TR: I’ve noticed that animals tend to confuse dignity and style. It’s deeply encoded in us all. I respect these natural characteristics. I think making a photograph is a process of objectification, and to do it well you need a fastidious eye and a sense of style. In contemporary art we don't know quite how to discuss style, but it seems to be an essential element of a lot of work that is being made. But it's not hard to understand why style makes people uneasy. Bad art and fashion photography can be painfully stylish, and it can be tempting to throw out everything living in that bathwater.
GB: Let me try to put it another way: I don’t find style to be a useful or even realistic index of quality, first of all by virtue of the fact that its primary characteristic is built-in obsolescence. But more importantly, my reservation about style isn’t, fittingly enough, one of taste—that fashion or design is vulgar—but more to do specifically with the too-common failure of those who would sacrifice the great potentiality of photography’s central paradox, its ambiguous plenitude of facticity, for aesthetic mannerisms that inevitably seek to essentialize. What passes as the lowest common denominator of a “signature” very quickly (instantly, in fact) devolves into metaphor or solipsism, the weakest of all creative modes.
I don’t find much use in the old bones of documentary earnestness either, and I share your distaste for photographs that rely more on rhetoric than even on the images depicted within them, so I’m still looking for something else: the way that someone like you builds for him or herself a code, the enaction of which functions as a model of possible experience, rather than its mere recording or depiction. What strikes me as counterintuitive about your working process is the way in which you would seek that personalized code, as Leonard Cohen said, “among the garbage and the flowers”.
The Coming Together Of Opposites, 2006. Photograph © Copyright Torbjørn Rødland
TR: I defend what I called “the pleasure of photography”, and I'm trying to make sense of the aspects of my life that have mythic aspirations, rather than, say, the unimpressive dirt under the kitchen sink. I suppose I’m involved with this circular logic where yesterday’s cliché becomes today’s abject. If you’re a white heterosexual male from a wealthy country, no one wants to hear about your personal problems. You’re swimming in banality. Maybe this is the reason I’m touched by unhappy fashion models: our culture laughs at their problems. It’s obvious, isn’t it: I identify with sad, pretty girls.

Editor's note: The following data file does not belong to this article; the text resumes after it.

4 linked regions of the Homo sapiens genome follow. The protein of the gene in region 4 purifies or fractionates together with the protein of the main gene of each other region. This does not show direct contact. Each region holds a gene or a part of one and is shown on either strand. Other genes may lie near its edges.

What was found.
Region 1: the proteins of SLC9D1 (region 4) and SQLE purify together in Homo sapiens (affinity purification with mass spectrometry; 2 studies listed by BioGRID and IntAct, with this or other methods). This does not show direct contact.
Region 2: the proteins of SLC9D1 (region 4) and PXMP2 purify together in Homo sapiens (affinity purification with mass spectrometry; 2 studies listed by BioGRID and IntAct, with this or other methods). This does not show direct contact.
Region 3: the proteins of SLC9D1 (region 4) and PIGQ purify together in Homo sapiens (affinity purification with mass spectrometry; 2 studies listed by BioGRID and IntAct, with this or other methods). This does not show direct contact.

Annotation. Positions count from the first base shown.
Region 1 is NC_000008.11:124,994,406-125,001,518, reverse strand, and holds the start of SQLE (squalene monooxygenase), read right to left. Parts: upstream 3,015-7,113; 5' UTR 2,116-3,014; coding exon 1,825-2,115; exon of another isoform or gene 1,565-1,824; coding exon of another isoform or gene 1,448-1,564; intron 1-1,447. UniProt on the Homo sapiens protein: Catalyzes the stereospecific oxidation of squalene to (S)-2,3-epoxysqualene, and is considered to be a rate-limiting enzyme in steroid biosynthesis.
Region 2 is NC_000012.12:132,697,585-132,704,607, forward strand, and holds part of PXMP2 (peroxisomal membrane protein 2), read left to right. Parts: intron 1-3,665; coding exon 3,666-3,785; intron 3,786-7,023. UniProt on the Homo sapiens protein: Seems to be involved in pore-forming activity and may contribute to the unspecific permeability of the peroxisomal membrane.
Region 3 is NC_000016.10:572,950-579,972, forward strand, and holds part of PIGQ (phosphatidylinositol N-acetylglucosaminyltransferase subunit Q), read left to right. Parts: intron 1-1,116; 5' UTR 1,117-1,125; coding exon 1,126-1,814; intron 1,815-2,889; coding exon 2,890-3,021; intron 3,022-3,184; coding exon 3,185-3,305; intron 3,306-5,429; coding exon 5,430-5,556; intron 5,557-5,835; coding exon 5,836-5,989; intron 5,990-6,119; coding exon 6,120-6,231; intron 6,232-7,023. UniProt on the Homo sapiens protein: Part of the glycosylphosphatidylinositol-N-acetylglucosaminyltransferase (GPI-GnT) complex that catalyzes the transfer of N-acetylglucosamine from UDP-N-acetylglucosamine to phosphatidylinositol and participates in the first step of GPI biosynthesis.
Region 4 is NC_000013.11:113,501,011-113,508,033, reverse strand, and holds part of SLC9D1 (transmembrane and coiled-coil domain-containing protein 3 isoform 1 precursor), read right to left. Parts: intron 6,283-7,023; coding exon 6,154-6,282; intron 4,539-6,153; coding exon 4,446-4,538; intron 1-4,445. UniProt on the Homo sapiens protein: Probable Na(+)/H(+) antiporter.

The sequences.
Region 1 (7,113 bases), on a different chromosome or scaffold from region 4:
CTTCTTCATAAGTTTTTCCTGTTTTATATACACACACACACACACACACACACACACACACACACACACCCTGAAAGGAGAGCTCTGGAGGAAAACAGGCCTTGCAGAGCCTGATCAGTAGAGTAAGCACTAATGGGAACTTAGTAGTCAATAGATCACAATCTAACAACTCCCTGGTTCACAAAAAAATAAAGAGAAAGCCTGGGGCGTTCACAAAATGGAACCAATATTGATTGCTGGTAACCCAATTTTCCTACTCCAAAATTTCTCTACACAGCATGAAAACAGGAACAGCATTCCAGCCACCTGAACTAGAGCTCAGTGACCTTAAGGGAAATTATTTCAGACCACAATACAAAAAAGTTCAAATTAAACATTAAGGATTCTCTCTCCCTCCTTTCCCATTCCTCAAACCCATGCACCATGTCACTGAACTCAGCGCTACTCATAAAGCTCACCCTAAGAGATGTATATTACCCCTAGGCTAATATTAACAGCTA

Sometimes I try to change allegories into symbols. That's how romantic the project is. I don't believe there are rational answers waiting. There isn't a solid platform to view or criticize the world from, and there isn't one correct way to decode the images.
The Christian church cannot fully realize what it means that its main mystics—people like Meister Eckhart (in Germany) or St. John of the Cross (in Spain)—were mainly experimental writers. They were brilliant poets. Ecstatically—by critically expanding and challenging their chosen medium—they met God: they created meaning. Poem after poem, their writing made new experience possible.
GB: Many of the ideas you allude to—states of hysterical transcendence, a world in continual flux between extremes, the undoing of a rational basis for understanding, and the elevation, however light-heartedly or perversely, of mythical figures—are, as you said, entirely Romantic. And I think that stance is indicative of at least some segment of our times: I could cite parallel practices in the work of Matthew Barney, Sue de Beer, or Anthony Burdin.
What do you think accounts for this at the moment? Obviously the Romantic impulse never entirely disappears, but only changes its formulation, as it did when it evolved from Existentialism through The Beats and on to Punk. It’s been conspicuously absent from visual art though for at least fifty years. Why now?
TR: I remember going alone to the cinema, at 13 or 14, to see a Brooke Shields movie called Sahara. It was an exciting film. Afterwards I discovered that all the critics hated it. I had seen "a bad film" but was blind to its defects. This fascinated and troubled me. Trying to figure out the criteria for judging art, I would go regularly to the public library in Stavanger, the town where I grew up, and read British music papers–Melody Maker and NME. I became a student of rock, I grew into its Romantic world view. I suppose a lot of us in various ways were raised on rock 'n’ roll.
GB: Filmic reference is unavoidable when addressing mass culture. I see the cues in your pictorial DNA, but I'm not wholly convinced that the transaction is complete. I don’t feel that your own videos, for example, quite mesh with the structure of film, despite how much they owe to the pleasure of film-worship. What's the unifying glue that makes them singular works, as opposed to the hidden or diverted ideas in your book, White Planet Black Heart?
Still from Heart All This & Dogg, 2004. Video Capture © Copyright Torbjørn Rødland